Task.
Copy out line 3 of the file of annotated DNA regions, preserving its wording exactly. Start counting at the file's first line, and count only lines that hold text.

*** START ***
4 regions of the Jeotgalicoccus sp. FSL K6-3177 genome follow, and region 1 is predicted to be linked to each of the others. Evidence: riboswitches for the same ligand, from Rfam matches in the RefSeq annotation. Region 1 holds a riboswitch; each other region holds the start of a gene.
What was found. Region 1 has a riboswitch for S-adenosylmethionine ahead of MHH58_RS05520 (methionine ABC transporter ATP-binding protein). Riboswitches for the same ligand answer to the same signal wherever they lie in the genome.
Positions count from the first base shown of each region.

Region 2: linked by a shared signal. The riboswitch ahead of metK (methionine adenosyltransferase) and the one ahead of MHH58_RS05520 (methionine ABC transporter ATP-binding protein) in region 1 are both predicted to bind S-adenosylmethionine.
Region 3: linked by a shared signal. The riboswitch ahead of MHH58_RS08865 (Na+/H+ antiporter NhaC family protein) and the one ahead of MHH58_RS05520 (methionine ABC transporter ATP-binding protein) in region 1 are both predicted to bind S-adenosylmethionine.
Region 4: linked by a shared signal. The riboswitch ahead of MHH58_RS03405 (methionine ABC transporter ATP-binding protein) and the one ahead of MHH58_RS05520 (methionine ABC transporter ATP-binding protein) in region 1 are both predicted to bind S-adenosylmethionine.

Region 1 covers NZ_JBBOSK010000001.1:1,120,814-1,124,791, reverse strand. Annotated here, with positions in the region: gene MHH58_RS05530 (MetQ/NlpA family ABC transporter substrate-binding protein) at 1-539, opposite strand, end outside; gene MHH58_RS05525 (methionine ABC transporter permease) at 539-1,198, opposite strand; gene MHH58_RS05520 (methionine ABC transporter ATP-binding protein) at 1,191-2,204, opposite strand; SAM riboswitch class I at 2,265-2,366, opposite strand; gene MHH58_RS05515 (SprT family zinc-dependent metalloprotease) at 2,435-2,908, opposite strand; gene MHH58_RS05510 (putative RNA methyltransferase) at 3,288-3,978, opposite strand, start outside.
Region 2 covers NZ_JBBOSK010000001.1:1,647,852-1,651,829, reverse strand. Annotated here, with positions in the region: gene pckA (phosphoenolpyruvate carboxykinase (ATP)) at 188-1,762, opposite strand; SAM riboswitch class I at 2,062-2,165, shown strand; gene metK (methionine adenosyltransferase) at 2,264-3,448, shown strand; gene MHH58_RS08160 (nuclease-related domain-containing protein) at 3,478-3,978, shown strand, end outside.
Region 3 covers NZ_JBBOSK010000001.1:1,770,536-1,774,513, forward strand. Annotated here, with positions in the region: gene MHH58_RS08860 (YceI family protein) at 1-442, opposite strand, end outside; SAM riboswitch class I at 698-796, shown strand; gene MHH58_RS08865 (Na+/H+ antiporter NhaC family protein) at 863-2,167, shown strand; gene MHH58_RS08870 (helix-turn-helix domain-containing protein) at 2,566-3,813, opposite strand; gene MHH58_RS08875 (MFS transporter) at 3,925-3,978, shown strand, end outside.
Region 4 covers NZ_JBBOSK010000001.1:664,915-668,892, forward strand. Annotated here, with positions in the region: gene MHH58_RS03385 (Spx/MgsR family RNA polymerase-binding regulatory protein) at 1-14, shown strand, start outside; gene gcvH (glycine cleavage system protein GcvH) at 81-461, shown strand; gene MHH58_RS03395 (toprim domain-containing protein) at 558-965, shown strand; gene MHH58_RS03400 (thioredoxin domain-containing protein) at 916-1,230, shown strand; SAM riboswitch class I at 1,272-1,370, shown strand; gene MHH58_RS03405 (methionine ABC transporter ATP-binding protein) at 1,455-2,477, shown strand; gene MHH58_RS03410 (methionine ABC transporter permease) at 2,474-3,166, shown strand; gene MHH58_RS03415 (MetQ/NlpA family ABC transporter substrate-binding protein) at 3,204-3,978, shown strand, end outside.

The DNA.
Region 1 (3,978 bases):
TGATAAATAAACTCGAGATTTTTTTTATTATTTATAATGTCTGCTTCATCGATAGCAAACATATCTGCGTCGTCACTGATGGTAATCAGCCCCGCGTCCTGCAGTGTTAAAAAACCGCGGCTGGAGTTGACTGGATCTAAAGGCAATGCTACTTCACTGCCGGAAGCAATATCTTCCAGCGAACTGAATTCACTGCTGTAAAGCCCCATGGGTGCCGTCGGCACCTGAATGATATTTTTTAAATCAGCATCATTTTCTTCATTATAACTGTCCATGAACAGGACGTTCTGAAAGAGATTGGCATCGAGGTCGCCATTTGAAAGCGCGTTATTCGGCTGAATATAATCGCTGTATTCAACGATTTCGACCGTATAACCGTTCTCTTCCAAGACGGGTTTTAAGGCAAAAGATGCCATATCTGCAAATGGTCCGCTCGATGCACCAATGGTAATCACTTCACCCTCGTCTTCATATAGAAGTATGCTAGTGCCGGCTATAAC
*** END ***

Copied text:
Positions count from the first base shown of each region.